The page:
The cost of energy is putting South African businesses under pressure like never before. Not only has the worsening economy weakened companies’ trade activity, but the significant increases in energy tariffs annually are steadily wearing away at profit margins too. With many companies actively battling to keep their expenditure down, there are at least some practical measures that business leaders can take to meaningfully reduce their energy costs – without risking their capital.
This is the view of Tygue Theron, Head of Business Development at Energy Partners Intelligence – a division of Energy Partners and part of the PSG group of companies who says that the cost of putting an energy savings data-centric strategy in place, is often the biggest factor preventing companies from reducing their monthly electricity spend. “This makes sense, since a strained economy forces companies to weigh their risks much more carefully and a business won’t risk its capital on new energy strategies if they aren’t sure of its success. However, this still leaves them with rising energy costs and no plan to curb spending.”
Theron argues that the most important way to ensure the success of any energy savings strategy is to have accurate data. “We work with a number of clients on their energy strategies, and the first thing that we always do is to gather as much data on the business as we can.”
Some of the first things that one can learn, according to Theron, is where the simplest energy-centric improvements can be made. “Simple factors like lights staying on in buildings after the end of the business day, as well as other issues linked to a company’s energy consumption and its production can all be identified early on, given the right data. All of these small factors often add up to a substantial cost of energy and, cutting on those unnecessary expenditures, usually nets you your first notable savings.”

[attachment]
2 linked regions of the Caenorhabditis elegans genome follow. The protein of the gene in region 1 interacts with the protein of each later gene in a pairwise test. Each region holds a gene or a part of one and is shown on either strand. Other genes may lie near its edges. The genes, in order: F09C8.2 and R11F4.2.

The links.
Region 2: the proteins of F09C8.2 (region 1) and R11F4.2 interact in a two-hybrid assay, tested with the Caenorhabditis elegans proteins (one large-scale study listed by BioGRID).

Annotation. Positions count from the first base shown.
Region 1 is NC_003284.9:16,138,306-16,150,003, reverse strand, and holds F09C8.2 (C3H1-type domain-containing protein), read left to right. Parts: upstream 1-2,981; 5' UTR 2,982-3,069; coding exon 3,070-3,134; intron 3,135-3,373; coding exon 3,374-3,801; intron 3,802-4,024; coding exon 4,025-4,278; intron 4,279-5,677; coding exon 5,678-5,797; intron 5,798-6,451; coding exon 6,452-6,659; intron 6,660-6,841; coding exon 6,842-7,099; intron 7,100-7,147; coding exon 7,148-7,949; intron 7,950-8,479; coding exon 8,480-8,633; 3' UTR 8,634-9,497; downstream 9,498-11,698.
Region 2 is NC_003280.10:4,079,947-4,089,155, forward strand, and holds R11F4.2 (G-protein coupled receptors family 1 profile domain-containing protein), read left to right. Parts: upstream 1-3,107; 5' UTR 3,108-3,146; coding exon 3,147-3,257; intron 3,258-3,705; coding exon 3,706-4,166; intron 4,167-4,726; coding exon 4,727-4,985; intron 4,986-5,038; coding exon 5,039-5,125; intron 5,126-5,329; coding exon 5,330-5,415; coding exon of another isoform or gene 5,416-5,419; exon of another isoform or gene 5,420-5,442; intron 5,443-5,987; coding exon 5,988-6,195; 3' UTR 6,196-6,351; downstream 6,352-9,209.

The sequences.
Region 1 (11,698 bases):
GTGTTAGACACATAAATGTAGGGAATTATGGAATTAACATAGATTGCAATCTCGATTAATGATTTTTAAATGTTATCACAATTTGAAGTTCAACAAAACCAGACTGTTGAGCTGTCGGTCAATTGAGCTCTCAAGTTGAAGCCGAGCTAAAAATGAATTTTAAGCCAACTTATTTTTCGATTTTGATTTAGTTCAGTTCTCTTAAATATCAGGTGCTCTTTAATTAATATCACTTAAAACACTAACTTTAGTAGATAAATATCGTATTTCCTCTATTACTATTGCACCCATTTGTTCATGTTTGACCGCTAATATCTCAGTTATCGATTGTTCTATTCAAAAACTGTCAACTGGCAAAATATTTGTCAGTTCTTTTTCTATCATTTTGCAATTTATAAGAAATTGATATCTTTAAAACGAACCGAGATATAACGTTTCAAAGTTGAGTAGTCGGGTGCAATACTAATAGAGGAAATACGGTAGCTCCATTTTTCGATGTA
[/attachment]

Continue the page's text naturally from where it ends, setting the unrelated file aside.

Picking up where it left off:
He points to case studies where companies’ central heating, ventilation and aircon systems remained on every single weekend. “Systems like that account for half of many companies’ energy spend and they leave it running for two full extra days each week. For one client in particular, we were able to reduce their annual energy bill by around R600 000 just by switching the system off on Saturdays and Sundays. This shows that even with zero expenditure on new projects, you can already make a substantial dent in your bill simply by changing your energy behaviour.”
Another factor to consider is making sure your business is on the correct municipal tariff, which also has huge potential to make a difference. “It is a few months’ paperwork that pays off in the end.”
He explains that after this step is done, a business can start to look at metering solutions and observe its energy use in more detail. “If you have a company that racks up a R10 million energy bill in a year, for example, these first few steps alone could save you upwards of R100 000 in expenditure within just a few months. From there, you can then free up capital, spend more and take bigger leaps in your energy strategy.”
Still, he reiterates that this energy savings journey starts with collecting reliable data. “The best course of action is to partner with a capable service provider who knows which data to collect, how to interpret it and make the right recommendations based on a company’s specific industry in which it operates, as well as its operational footprint. With a partner like that, your energy savings strategy can start paying for itself sooner than you think,” Theron concludes.